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wreath

[reeth] /riθ/
noun, plural wreaths
[reeth z, reeths] /riðz, riθs/ (Show IPA)
1.
a circular band of flowers, foliage, or any ornamental work, for adorning the head or for any decorative purpose; a garland or chaplet.
2.
any ringlike, curving, or curling mass or formation:
a wreath of clouds.
3.
  1. a curved section of a handrail.
  2. Also called wreathpiece. a curved section of a string.
verb (used with object), verb (used without object)
4.
to wreathe.
Origin
1000
before 1000; Middle English wrethe, Old English writha something wound or coiled; akin to writhe
Related forms
wreathlike, adjective
Can be confused
wraith, wreath, wreathe, writhe.
Dictionary.com Unabridged
Based on the Random House Dictionary, © Random House, Inc. 2014.
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Examples from the web for wreath
  • Even those who have never considered buying a wreath may be tempted this year.
  • Finds included metal vases, a gold wreath and weapons.
  • Nostrils pinched to block out water, an adult hippo stands in a wreath of dung stirred by its footsteps.
  • In all its ungainly, length up and down the island it will probably not receive a wreath.
  • Eucalyptus branches and pods impart a blue glow to a simple fir wreath.
  • Or a wreath covered in electric lights around a weird porcelain monkey head that has its mouth open in a scream.
  • Bay and rosemary leaves form a wreath that holds its fragrance for more than a week.
  • Place on greased round bread pan or cookie sheet and shape into a wreath.
  • Miniature carnations and spiky fir needles create a wreath that's both fragrant and strikingly elegant.
  • wreath cookies are bright and festive, whether bejeweled or simply frosted.
British Dictionary definitions for wreath

wreath

/riːθ/
noun (pl) wreaths (riːðz; riːθs)
1.
a band of flowers or foliage intertwined into a ring, usually placed on a grave as a memorial or worn on the head as a garland or a mark of honour
2.
any circular or spiral band or formation
3.
a spiral or circular defect appearing in porcelain and glassware
Derived Forms
wreathless, adjective
wreathlike, adjective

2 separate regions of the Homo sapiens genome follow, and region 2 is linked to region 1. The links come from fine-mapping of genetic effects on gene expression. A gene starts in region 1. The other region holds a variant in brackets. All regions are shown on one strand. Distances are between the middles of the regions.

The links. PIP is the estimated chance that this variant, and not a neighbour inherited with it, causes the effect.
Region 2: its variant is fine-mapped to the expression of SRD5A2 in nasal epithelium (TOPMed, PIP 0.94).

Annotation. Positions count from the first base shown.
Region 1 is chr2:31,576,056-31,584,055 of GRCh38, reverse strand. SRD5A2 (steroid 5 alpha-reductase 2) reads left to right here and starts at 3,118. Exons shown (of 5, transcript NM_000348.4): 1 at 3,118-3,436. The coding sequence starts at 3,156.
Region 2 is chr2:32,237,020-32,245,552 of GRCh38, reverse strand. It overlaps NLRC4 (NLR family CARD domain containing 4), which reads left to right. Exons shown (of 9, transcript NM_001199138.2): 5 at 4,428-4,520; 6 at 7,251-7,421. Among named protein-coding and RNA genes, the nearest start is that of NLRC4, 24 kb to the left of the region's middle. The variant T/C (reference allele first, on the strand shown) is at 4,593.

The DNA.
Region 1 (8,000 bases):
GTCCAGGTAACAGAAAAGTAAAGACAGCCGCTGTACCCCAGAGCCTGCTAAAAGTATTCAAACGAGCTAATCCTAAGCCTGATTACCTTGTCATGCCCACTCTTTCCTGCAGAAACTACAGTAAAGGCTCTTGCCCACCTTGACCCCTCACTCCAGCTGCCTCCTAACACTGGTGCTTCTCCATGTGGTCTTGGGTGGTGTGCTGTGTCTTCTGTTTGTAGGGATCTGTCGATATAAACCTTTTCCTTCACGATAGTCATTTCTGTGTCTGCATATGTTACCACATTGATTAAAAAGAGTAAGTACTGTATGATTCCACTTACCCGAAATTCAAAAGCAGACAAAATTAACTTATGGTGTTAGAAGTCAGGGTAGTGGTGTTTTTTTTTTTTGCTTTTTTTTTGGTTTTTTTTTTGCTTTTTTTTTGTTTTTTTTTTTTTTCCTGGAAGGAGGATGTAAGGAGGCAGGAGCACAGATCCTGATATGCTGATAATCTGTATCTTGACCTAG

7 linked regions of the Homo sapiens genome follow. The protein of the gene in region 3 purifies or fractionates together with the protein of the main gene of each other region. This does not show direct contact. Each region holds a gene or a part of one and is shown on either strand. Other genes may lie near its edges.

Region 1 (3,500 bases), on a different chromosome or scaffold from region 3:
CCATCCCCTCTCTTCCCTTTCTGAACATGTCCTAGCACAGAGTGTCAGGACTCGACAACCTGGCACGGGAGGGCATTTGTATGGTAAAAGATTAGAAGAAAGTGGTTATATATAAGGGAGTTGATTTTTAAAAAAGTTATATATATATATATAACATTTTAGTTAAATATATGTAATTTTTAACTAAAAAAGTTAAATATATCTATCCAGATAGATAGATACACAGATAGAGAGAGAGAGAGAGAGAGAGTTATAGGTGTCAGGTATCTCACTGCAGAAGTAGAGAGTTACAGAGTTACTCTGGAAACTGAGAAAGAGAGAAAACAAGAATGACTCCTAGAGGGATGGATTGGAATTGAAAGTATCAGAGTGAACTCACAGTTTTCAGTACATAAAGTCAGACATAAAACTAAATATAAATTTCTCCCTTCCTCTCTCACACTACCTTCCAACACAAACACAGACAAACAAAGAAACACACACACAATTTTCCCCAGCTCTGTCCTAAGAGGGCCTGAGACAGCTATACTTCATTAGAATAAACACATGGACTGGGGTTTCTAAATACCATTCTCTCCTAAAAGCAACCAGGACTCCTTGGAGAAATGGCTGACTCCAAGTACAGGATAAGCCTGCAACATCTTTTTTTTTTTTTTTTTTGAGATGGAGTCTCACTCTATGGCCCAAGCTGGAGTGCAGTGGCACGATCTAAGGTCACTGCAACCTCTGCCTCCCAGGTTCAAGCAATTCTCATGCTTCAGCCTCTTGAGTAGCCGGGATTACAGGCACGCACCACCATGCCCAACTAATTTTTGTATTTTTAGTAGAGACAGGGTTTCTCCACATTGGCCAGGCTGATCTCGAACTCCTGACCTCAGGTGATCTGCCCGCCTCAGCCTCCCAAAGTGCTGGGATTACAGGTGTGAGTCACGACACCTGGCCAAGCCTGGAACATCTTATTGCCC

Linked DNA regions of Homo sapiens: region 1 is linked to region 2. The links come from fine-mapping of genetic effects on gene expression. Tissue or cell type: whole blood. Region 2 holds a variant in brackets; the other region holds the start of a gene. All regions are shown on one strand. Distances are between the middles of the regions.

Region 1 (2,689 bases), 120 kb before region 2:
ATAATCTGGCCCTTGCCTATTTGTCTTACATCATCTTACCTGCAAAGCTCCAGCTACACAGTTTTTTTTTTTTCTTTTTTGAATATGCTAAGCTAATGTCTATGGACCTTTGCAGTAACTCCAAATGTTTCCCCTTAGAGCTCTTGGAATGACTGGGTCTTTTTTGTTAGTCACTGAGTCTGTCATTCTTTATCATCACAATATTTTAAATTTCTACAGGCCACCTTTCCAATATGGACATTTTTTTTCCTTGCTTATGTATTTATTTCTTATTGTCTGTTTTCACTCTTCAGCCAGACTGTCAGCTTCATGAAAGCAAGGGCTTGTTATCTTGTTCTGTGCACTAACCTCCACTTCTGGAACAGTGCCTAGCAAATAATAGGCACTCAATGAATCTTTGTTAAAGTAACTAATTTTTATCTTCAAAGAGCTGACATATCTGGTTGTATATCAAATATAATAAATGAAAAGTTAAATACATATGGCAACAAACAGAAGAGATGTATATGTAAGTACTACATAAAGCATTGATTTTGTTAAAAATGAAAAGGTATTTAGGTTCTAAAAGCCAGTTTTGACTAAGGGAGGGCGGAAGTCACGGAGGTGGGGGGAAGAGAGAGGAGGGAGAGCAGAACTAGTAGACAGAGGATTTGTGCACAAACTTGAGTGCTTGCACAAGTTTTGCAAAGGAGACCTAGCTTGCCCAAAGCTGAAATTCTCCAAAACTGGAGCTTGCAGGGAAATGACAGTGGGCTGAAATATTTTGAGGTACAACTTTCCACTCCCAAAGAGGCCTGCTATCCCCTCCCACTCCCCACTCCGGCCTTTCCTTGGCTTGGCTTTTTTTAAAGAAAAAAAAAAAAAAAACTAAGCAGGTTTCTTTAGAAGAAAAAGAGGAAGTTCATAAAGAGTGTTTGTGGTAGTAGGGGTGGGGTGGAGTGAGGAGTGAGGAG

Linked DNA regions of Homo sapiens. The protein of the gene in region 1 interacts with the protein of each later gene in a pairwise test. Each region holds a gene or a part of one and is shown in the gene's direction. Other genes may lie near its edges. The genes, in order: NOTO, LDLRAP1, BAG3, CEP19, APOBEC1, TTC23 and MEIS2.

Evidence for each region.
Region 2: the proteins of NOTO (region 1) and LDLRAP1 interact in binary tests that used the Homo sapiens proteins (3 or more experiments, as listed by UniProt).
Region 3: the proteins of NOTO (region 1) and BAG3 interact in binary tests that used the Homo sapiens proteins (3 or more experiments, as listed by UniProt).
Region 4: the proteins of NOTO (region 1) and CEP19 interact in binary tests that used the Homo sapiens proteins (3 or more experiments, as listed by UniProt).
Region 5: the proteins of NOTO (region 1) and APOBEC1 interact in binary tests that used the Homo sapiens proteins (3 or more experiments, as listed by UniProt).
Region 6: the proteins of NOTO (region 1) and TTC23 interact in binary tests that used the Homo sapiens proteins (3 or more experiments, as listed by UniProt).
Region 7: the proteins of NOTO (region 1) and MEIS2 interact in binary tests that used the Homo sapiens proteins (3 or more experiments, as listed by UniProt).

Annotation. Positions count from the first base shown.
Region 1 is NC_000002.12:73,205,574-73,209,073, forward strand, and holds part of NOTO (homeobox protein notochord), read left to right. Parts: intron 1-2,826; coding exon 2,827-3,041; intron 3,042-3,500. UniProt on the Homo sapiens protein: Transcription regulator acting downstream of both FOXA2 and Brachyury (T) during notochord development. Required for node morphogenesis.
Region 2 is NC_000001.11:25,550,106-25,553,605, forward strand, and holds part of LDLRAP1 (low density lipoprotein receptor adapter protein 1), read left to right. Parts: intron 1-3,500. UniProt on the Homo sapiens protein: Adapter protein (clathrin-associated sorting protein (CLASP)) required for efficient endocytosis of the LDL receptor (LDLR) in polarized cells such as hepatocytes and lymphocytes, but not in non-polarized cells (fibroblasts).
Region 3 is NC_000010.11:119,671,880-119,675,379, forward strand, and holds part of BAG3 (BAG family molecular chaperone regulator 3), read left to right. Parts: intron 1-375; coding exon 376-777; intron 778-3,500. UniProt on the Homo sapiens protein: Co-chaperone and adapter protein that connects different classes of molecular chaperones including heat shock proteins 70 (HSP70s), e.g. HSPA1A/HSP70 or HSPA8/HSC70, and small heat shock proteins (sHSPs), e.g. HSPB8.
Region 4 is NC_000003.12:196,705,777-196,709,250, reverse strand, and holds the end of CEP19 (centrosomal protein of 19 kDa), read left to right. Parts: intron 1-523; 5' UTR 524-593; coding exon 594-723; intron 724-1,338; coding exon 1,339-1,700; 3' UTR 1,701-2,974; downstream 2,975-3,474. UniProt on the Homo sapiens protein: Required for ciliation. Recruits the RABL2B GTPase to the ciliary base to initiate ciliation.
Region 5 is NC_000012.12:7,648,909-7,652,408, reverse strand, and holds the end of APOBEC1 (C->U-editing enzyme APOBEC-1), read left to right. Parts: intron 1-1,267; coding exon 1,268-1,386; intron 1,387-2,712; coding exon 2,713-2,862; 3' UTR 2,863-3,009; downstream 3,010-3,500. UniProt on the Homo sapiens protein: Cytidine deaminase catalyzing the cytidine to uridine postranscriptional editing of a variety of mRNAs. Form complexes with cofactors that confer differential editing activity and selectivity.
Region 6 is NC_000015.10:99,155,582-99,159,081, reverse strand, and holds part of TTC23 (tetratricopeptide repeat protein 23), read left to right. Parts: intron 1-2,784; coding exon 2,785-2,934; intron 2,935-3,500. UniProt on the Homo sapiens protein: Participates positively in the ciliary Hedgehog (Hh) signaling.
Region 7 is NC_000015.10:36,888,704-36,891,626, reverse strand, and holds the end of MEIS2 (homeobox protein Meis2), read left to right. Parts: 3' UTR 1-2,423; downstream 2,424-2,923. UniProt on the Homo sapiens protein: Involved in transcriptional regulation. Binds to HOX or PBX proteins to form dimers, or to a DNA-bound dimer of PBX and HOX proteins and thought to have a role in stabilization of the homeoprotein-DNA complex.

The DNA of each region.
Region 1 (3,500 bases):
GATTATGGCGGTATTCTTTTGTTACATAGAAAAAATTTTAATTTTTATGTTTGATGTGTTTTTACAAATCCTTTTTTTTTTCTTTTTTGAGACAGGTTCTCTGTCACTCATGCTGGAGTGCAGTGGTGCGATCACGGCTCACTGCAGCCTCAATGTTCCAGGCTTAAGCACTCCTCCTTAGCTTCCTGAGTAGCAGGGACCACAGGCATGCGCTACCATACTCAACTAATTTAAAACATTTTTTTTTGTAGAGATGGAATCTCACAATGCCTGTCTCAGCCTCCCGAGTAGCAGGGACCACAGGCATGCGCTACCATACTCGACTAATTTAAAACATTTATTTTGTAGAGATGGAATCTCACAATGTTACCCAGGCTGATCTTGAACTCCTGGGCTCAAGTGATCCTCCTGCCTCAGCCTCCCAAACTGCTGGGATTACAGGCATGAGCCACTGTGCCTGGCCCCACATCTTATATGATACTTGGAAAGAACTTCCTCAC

Word Origin
Old English wrǣth, wrǣd; related to Middle Low German wrēden to twist. See writhe
Collins English Dictionary - Complete & Unabridged 2012 Digital Edition
© William Collins Sons & Co. Ltd. 1979, 1986 © HarperCollins
Publishers 1998, 2000, 2003, 2005, 2006, 2007, 2009, 2012
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Word Origin and History for wreath
n.

Old English wriða "fillet, bandage, band" (literally "that which is wound around"), from Proto-Germanic *writhon (cf. Old Norse riða, Danish vride, Old High German ridan "to turn, twist," Old Saxon, Old Frisian wreth "angry," Dutch wreed "rough, harsh, cruel," Old High German reid "twisted," Old Norse reiða "angry"), from PIE *wreit- "to turn, bend" (cf. Old English wriða "band," wriðan "to twist, torture," wraþ "angry"), from root *wer- (3) "to turn, bend" (see versus). Meaning "ring or garland of flowers" is first recorded 1560s.

Online Etymology Dictionary, © 2010 Douglas Harper
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Encyclopedia Article for wreath

circular garland, usually woven of flowers, leaves, and foliage, that traditionally indicates honour or celebration. The wreath in ancient Egypt was most popular in the form of a chaplet made by sewing flowers to linen bands and tying them around the head. In ancient Greece, wreaths, usually made of olive, pine, laurel, celery, or palm, were awarded to athletes victorious in the Olympic Games and as prizes to poets and orators. Young lovers in ancient Greece hung wreaths on their lovers' doorways as a sign of affection. In Rome also, laurel crowns were bestowed as a mark of honour, especially on civil officials and returning warriors. During the Italian Renaissance (c. 15th-16th centuries), the custom of wearing wreaths on festive occasions was revived. Later, in Victorian England, a floral wreath sometimes surrounded the chair of the guest of honour at a banquet.

Learn more about wreath with a free trial on Britannica.com
Encyclopedia Britannica, 2008. Encyclopedia Britannica Online.
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